In response to this, Steven Wedgeworth writes, “This is a good way to approach the issue and a very important one for the average pastor to be able to consider. An eagerness to shed blood is anti-biblical and a real temptation in our contemporary culture. But Dr. Piper’s declaration that he is not “primarily” interested in self-defense falls flat when he goes on to directly address self-defense and tie it in to a larger theological framework of sacrifice and exile.” Several others noted roughly the same thing, that Piper says he is attempting to deal with a limited and defined point, but actually goes significantly wider than that. Much of the disagreement comes from these wider points.

Wedgeworth goes on to offer these three critiques:

  1. “Piper’s argument is biblicistic and dependent upon a specific understanding of the relationship between the New Testament and the Old.” [For a definition of biblicism, click here and scroll down to the heading Biblicism.]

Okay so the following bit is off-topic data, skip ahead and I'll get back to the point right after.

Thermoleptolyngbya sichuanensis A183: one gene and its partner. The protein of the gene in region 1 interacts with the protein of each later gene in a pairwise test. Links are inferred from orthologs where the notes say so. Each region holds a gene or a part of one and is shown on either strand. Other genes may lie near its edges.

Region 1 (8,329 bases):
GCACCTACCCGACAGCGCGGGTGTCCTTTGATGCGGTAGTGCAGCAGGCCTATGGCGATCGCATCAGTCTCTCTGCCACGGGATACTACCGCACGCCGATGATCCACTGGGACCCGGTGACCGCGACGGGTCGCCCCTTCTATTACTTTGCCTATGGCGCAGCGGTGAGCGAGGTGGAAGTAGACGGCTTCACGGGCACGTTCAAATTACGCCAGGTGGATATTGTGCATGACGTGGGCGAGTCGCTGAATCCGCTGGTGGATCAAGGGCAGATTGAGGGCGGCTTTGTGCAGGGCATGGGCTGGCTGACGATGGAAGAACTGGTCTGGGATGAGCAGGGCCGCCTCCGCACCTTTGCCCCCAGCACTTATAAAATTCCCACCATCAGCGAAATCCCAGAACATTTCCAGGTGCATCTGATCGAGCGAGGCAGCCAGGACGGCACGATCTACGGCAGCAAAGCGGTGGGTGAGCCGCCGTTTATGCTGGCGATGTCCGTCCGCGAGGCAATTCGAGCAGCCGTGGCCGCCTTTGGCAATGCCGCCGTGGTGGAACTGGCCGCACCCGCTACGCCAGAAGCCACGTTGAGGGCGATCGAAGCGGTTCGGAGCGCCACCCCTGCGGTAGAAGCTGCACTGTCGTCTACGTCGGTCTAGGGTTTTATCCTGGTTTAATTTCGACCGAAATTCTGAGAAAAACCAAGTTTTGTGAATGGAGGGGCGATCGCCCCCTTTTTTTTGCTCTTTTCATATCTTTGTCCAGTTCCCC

2. “Piper confuses self-sacrifice with the protection of others.”
  3. “Piper’s essay is actually a very confusing piece of argument.”

He concludes by saying, “[Piper’s] logic is badly confused, as he fails to distinguish between the spiritual and temporal realms, misunderstands the civic role of the family, and conflates the question of preservation of life with vengeance and bloodlust in general. Thus, he is unable to offer any sort of corrective and may actually give a cure that is worse than the disease.”

Later in his article, Piper writes, “[A]ny claim that in a democracy the citizens are the government, and therefore may assume the role of the sword-bearing ruler in Romans 13, is elevating political extrapolation over biblical revelation. When Paul says, ‘[The ruler] does not bear the sword in vain’ (Romans 13:4), he does not mean that Christians citizens should all carry swords so the enemy doesn’t get any bright ideas.”